… about the Referendum, and what followed.  … Just 4 weeks ago, in the midst of a divisive and frankly xenophobic Referendum campaign, my friend and colleague Jo Cox was brutally murdered in the street .. 3 weeks ago, although Nottingham South voted to remain, people in our city, and especially in this community, voted to leave the EU. … David Cameron announced that he would be stepping down as Prime Minister and we faced the prospect of a General Election  … and 18 days ago, after 9 months serving in Jeremy’s Shadow Cabinet, I resigned. …

 … when he asked me to serve I said yes. …  I wanted to make it work … I tried to make it work. …  I never briefed against Jeremy. … Whenever challenged, I defended our Party Leader.  …  It was brilliant when we forced the Government to u-turn on their plans to cancel the electrification of the Midland Main Line. …  imagine how I felt when, even though I was trying my hardest, it became impossible for me to do my job in the Shadow Cabinet.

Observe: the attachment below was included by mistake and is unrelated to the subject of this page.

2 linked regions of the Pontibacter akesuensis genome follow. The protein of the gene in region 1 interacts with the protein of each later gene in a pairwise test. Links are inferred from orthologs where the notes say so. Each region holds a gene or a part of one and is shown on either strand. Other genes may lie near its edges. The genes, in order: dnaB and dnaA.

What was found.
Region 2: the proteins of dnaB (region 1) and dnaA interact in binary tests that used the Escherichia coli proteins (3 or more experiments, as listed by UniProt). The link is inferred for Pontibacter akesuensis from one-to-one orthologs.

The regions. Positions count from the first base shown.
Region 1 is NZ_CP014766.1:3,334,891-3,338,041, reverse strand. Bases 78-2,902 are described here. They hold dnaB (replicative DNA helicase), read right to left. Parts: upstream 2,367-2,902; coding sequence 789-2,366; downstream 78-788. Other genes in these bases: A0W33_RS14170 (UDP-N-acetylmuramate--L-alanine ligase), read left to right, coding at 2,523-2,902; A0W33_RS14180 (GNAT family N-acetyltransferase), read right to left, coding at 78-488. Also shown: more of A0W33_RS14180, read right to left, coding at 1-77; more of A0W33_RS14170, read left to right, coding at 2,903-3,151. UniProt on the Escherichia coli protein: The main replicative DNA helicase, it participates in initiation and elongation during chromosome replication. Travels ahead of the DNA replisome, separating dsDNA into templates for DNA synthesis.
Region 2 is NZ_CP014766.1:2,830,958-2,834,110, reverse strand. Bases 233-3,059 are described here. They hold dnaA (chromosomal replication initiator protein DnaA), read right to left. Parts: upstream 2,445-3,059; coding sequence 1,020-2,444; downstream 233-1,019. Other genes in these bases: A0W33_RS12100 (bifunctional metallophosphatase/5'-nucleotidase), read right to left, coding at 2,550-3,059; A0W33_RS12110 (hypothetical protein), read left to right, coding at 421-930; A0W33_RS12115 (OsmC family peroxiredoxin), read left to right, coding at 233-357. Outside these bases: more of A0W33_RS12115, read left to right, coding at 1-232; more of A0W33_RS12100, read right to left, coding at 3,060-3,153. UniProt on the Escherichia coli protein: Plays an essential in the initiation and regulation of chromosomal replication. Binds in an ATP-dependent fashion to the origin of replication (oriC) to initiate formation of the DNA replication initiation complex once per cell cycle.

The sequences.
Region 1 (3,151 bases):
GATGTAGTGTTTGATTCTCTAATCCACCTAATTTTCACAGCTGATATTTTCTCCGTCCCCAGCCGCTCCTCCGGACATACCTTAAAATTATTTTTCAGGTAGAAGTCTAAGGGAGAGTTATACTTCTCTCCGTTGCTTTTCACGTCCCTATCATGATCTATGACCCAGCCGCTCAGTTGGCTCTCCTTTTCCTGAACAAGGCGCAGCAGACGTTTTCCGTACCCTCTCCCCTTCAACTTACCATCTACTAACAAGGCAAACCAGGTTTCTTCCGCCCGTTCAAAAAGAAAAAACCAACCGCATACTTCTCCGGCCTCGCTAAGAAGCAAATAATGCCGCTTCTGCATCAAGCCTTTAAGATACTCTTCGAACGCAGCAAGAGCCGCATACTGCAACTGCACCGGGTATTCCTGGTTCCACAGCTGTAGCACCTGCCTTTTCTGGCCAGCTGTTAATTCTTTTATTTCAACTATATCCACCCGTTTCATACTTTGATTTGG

… Rail fares go up once a year on 2 January. … We had the opportunity not just to criticise the Government, but to show we had a real Labour alternative. Our flagship policy. … My staff spent weeks preparing briefing materials for MPs and constituency parties … On 4 January – a cold dark Monday morning – I was at Kings Cross at 7am doing Radio 5 and BBC TV.   Standing with Jeremy and the Rail Union General Secretaries for the media photocall. It was a crucial day in the Party’s media grid. …  Incredibly, Jeremy launched a Shadow Cabinet reshuffle on the same day. … By mid-afternoon the press were camped outside the Leader’s office. They were there for the next 3 days.   It knocked all the coverage … off every news channel and every front page. …  It was unnecessary and it was incompetent. It let me down